Previous to this walk, on Saturday I had taken the train to Castletown to join a wildflower event run by Manx Wildlife Trust at the Scarlett Visitor Centre. Unfortunately, my mobile battery was almost out of juice so I had to leave early, as at this stage I did not know when or whether I would be able to see Matthew and I didn’t want to leave anything to chance. Normally, this kind of event would be heaving with people of all ages, but there was just the dedicated few this time, no doubt a result of the COVID-19 effect. The photos below are of Castletown, firstly the wonderful wildflowers bordering the Silverburn, followed by the floral borders at the Bowling Green Cafe, the Keep, Canon and Moat of Castle Rushen, and the glorious swathe of beach that leads up to Scarlet.
So, for the next two weeks I sign out of writing about walks on the Isle of Man, though I may surprise you with ‘posts from quarantine instead’ if you can bear them 🙂
Not exactly a hike, more like a brisk walk home from Colby following my excellent afternoon Pilates class with Sara (@saraszestforlife). I had caught the bus to Colby, paid a visit to the house I look after for my friend in England, popped into the local shop and bought some italian flour for making italian pizza before going to class.
It wasn’t the best weather for a walk home but I was reasonably well kitted out, though waterproof walking shoes would have been better than my trainers, so I discovered walking through wet and muddy undergrowth through the meadows. By the time I had finished, my socks were wet through.
I followed the railway line from Colby football club to join the path I frequent often, which goes beside the Colby river, through meadows and an informal wilderness. I didn’t take any photos of this part of the walk as I have described this section many times before. Instead of going past Kentraugh Mill, this time I turned left on reaching the road which would take me to the main coast road. I always enjoy the first glimpses of the sea which you get as you approach.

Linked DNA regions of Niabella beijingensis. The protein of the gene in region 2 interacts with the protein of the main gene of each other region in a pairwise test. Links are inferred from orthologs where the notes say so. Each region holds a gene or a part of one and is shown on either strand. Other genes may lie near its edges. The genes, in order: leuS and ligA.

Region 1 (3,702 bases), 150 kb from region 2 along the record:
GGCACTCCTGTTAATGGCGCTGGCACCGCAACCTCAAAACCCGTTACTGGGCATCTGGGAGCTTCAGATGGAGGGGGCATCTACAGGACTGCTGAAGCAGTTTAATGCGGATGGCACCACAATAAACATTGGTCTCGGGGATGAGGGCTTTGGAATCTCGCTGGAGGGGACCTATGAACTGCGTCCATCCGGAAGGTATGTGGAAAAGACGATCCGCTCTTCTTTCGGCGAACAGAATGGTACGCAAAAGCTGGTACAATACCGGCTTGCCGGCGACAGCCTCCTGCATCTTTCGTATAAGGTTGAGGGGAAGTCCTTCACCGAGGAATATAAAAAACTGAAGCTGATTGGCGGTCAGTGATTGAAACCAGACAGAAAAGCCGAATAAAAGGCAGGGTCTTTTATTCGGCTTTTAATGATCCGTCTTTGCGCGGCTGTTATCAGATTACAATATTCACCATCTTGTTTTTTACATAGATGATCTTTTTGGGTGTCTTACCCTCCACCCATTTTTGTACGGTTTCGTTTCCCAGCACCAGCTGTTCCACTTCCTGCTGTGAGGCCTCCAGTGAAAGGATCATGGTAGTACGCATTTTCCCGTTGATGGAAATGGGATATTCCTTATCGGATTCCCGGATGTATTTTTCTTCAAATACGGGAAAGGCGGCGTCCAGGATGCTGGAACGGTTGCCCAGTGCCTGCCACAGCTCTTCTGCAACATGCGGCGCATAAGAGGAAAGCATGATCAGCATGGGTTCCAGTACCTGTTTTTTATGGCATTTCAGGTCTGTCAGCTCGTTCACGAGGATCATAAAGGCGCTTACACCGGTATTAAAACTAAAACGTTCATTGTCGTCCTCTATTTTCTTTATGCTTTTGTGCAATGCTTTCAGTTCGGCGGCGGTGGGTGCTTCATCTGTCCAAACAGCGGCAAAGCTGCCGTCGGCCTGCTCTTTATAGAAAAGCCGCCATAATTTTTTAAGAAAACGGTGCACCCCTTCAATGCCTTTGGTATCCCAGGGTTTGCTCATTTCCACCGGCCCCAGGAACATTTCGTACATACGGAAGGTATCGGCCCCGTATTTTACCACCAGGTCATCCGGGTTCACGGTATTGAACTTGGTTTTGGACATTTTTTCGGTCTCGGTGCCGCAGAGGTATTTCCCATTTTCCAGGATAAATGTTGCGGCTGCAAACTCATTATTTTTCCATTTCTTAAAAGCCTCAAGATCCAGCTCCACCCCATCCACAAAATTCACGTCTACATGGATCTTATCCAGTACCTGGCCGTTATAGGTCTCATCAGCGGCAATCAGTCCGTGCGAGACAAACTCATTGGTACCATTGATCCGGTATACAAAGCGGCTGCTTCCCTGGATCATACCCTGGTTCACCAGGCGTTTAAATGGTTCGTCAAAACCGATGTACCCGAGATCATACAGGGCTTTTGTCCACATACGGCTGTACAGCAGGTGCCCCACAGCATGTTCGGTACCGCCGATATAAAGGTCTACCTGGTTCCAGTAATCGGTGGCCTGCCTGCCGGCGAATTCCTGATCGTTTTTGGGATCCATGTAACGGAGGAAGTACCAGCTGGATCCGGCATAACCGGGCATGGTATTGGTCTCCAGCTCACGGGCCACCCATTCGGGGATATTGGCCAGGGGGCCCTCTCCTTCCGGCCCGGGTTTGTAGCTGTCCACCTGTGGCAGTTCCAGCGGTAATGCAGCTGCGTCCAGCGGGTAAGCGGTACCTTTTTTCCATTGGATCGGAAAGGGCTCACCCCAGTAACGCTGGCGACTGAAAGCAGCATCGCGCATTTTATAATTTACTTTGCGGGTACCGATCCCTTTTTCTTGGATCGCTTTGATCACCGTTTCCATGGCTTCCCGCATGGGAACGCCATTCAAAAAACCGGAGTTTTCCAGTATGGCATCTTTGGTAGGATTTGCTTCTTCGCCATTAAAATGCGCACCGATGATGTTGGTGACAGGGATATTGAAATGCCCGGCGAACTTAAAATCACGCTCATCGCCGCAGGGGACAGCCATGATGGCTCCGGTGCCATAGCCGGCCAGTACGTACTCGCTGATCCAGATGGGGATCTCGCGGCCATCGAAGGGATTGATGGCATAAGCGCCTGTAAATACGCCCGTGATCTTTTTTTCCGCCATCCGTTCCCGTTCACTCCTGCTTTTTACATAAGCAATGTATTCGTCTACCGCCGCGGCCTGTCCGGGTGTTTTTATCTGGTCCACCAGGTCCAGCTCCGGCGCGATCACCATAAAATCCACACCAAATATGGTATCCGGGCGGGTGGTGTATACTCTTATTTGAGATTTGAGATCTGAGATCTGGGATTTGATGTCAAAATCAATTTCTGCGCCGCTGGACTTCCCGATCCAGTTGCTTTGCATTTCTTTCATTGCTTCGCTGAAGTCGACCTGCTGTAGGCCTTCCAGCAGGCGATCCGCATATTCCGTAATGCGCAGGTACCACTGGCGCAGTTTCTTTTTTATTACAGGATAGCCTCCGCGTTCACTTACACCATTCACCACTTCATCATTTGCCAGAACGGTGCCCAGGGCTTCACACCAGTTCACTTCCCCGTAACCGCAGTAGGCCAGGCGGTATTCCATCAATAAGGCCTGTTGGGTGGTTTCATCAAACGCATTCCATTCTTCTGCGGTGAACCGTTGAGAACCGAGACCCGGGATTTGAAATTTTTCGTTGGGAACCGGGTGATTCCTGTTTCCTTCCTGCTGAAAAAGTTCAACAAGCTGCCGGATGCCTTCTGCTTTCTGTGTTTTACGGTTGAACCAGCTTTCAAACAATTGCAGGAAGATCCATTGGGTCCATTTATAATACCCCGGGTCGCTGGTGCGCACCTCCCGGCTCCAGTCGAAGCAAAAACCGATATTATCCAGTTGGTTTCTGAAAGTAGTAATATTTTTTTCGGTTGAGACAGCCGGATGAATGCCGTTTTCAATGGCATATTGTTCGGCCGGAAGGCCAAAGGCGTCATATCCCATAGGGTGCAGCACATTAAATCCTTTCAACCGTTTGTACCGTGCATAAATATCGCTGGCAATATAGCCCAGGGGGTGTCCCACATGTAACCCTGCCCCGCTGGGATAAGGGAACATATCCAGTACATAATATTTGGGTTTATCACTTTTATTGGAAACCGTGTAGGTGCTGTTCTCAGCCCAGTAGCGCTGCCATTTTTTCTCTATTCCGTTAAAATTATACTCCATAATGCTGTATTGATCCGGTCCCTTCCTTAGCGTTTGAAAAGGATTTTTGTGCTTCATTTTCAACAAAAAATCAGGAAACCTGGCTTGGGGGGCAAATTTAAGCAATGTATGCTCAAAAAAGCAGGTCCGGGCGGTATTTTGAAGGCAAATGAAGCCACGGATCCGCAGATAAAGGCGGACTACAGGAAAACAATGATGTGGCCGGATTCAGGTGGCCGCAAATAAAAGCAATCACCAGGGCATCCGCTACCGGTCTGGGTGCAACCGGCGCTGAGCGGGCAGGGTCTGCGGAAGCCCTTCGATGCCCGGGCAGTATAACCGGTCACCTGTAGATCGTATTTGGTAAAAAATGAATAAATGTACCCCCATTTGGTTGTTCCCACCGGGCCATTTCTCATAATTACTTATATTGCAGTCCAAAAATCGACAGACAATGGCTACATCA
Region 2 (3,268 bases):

I followed the coast road around Carrikey Bay and Gansey Point, around the bend and up the road to the Coop in Port St Mary to get a pint of milk before continuing along the back road home. Port St Mary was quite broody this afternoon.
It was a wet walk, but who cares. I certainly don’t. I only mind when the rain lashes down for hours or the wind lifts me off my feet, but most of the time I can enjoy whatever the weather throws at me. The total walking time was actually only a bit over an hour 1 hr, 5 min, 44 secs to be precise so a good antedote to the stretching and strength work of pilates. Incidentally, the times on all of my Garmin maps are the total times spent on the activity which may include stopping / taking photos and in the case of yesterday’s walk, having a coffee in Costa!
There are two maps today because I noticed at one point my watch was giving me measurements of aerobic activity – quite why, I don’t know, but as you can see it did record the walk as well.
We had a choice of a few walks today, and my friend selected this beautiful walk for our afternoon stroll. The weather was sunny although it was quite blustery, one of those days when you are not quite sure what to wear, and I wore far too much.
We parked at the Abbey Hotel in Ballasalla, crossed the footbridge in the old part of the village whilst we watched a man wade through the ford while his family crossed on the bridge behind us. We followed the road until we reached the first main footpath which leads east out of Ballasalla and behind the Balthane estate. We wondered if this right of way will remain once the new road is built, and assuming so, it will need an underpass or a bridge if one is not to take one’s life in one’s hands in years to come to cross over the new bypass. This new road is currently under construction and is about midway between the existing main Ballasalla to Douglas road and the farm on the low hillside at Ballahick.